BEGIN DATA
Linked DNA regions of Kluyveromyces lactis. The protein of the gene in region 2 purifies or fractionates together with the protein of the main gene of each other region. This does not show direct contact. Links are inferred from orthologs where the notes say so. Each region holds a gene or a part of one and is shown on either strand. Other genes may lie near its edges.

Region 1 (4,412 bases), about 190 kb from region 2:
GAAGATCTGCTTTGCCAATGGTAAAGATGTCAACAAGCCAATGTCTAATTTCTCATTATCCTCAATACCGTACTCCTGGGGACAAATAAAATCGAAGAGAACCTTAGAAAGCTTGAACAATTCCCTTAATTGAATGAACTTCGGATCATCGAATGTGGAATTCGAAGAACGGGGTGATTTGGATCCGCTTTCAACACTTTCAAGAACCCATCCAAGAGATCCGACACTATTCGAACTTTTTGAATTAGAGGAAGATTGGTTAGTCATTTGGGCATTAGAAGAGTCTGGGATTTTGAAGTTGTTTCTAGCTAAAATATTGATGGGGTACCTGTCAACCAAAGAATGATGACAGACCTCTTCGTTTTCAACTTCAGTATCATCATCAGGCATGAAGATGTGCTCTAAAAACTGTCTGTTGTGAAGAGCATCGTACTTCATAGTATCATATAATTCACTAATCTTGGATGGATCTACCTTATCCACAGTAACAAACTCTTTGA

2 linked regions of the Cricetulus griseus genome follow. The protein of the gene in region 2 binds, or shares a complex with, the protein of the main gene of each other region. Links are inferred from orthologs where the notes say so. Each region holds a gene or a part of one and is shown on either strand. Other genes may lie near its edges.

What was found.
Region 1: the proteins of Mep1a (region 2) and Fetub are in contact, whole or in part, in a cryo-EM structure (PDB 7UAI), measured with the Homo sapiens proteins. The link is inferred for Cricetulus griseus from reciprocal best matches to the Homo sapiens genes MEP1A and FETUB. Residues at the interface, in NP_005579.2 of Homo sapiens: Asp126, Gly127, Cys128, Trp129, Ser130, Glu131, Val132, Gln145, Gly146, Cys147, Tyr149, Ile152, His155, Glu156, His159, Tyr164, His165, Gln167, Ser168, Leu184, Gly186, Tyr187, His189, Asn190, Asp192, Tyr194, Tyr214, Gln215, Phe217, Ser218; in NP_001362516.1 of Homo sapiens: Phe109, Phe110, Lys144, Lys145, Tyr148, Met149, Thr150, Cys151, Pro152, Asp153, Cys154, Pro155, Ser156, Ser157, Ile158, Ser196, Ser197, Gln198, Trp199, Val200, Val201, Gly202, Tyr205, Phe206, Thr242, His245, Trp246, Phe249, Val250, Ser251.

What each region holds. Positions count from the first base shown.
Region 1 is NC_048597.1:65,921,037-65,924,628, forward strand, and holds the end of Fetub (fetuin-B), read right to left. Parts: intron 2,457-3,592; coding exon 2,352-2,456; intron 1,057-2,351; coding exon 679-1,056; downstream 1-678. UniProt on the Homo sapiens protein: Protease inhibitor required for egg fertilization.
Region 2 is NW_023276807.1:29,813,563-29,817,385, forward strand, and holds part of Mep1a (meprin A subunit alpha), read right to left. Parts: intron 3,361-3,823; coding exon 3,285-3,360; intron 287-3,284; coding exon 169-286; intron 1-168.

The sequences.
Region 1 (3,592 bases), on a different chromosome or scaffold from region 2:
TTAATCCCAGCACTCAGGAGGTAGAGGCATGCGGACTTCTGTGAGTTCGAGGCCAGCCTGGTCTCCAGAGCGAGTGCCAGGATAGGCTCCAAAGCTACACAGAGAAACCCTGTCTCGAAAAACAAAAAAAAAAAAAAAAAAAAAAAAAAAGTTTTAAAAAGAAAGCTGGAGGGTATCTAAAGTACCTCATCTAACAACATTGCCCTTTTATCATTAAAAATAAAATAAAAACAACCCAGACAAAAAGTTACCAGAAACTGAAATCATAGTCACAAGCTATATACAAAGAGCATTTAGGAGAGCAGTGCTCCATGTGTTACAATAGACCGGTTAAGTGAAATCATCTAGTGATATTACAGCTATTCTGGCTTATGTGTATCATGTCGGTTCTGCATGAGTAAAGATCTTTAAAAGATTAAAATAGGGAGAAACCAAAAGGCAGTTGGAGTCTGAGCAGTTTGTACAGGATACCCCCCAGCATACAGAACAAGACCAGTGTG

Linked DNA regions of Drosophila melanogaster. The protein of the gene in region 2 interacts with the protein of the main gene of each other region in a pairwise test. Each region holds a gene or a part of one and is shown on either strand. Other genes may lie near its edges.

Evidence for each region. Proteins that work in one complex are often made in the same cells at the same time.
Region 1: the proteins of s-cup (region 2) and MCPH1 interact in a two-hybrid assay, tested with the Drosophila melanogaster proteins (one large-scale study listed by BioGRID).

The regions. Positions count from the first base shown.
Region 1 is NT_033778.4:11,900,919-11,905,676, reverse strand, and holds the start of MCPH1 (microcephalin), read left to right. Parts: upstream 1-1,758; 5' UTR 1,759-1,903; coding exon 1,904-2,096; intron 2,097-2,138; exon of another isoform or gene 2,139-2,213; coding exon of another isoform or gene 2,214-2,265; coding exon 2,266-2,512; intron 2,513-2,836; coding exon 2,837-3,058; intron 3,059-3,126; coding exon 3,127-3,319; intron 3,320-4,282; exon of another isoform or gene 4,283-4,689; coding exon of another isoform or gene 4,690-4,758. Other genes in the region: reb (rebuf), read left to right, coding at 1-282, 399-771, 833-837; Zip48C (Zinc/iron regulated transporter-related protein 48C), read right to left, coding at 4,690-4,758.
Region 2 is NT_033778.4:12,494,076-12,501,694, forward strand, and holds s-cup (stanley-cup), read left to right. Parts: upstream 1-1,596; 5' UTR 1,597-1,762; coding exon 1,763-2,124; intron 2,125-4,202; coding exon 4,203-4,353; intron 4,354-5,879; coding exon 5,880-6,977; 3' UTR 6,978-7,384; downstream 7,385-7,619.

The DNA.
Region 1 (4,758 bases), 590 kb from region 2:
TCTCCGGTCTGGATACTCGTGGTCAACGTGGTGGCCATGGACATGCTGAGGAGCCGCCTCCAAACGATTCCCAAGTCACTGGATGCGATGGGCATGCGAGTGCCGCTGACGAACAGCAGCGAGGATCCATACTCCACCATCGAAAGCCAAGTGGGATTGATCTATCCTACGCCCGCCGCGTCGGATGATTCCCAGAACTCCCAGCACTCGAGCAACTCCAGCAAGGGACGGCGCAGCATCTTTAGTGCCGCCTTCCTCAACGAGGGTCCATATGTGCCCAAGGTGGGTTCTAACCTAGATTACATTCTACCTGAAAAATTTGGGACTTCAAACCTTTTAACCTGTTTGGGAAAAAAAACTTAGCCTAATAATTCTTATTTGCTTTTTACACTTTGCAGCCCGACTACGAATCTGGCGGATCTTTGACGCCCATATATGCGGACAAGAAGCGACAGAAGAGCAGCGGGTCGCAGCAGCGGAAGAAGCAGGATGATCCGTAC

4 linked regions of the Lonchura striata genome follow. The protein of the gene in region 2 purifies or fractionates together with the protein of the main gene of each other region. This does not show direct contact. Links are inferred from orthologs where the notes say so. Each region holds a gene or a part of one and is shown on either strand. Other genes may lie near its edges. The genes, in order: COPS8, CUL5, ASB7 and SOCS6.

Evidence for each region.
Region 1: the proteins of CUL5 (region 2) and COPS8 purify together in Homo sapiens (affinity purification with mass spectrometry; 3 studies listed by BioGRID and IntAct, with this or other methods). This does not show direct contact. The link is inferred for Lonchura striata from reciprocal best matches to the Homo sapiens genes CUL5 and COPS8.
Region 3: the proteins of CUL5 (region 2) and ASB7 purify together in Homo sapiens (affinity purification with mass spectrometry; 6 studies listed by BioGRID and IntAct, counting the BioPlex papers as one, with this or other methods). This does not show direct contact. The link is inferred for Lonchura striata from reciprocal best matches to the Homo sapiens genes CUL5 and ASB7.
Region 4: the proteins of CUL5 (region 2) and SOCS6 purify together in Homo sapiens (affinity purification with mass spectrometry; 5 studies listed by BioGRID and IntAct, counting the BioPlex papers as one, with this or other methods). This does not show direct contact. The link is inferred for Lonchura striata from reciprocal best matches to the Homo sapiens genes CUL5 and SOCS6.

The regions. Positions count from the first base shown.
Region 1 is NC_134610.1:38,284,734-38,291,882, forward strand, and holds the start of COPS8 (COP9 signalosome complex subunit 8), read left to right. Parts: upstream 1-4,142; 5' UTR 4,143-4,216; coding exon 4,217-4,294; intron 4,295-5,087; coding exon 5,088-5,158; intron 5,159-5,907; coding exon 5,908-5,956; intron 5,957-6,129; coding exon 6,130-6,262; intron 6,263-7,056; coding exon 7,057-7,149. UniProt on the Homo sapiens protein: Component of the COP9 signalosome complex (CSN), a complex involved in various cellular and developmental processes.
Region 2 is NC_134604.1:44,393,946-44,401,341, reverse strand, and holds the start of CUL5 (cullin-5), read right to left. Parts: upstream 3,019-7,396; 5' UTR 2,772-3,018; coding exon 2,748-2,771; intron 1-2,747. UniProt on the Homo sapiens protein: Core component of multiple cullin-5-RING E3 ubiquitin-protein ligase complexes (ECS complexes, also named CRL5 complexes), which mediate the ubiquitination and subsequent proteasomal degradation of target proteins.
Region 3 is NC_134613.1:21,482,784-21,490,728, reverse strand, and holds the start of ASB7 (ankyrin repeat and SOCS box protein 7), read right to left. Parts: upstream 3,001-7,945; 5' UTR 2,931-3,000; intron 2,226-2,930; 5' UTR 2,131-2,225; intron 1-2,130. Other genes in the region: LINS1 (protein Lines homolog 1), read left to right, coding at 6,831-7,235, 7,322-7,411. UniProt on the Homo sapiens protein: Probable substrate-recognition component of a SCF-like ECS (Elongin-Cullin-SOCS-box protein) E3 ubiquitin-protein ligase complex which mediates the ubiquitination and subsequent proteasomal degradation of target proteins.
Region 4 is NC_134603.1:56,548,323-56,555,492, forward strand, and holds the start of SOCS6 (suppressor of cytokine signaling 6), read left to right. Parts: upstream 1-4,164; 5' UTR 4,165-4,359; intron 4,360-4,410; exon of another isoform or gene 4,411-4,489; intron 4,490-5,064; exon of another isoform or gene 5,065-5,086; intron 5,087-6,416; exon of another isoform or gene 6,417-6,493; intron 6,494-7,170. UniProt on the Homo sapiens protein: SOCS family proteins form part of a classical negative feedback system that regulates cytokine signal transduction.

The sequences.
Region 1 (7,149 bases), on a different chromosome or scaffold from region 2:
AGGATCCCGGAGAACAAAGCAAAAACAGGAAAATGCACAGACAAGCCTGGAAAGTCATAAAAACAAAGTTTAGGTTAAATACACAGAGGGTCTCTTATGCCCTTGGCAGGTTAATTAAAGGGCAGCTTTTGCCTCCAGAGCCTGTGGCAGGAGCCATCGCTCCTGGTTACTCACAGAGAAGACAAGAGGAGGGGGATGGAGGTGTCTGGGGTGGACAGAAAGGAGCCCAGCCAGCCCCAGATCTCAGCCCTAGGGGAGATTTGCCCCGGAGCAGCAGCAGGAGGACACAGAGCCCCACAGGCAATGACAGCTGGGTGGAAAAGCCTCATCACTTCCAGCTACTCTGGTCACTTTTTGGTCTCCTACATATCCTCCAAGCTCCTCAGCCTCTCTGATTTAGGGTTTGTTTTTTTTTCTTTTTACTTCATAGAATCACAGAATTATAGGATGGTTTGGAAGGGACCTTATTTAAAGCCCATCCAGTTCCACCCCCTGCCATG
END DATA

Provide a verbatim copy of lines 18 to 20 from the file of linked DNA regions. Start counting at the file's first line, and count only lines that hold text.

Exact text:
Region 2 is NT_033778.4:12,494,076-12,501,694, forward strand, and holds s-cup (stanley-cup), read left to right. Parts: upstream 1-1,596; 5' UTR 1,597-1,762; coding exon 1,763-2,124; intron 2,125-4,202; coding exon 4,203-4,353; intron 4,354-5,879; coding exon 5,880-6,977; 3' UTR 6,978-7,384; downstream 7,385-7,619.

The DNA.
Region 1 (4,758 bases), 590 kb from region 2: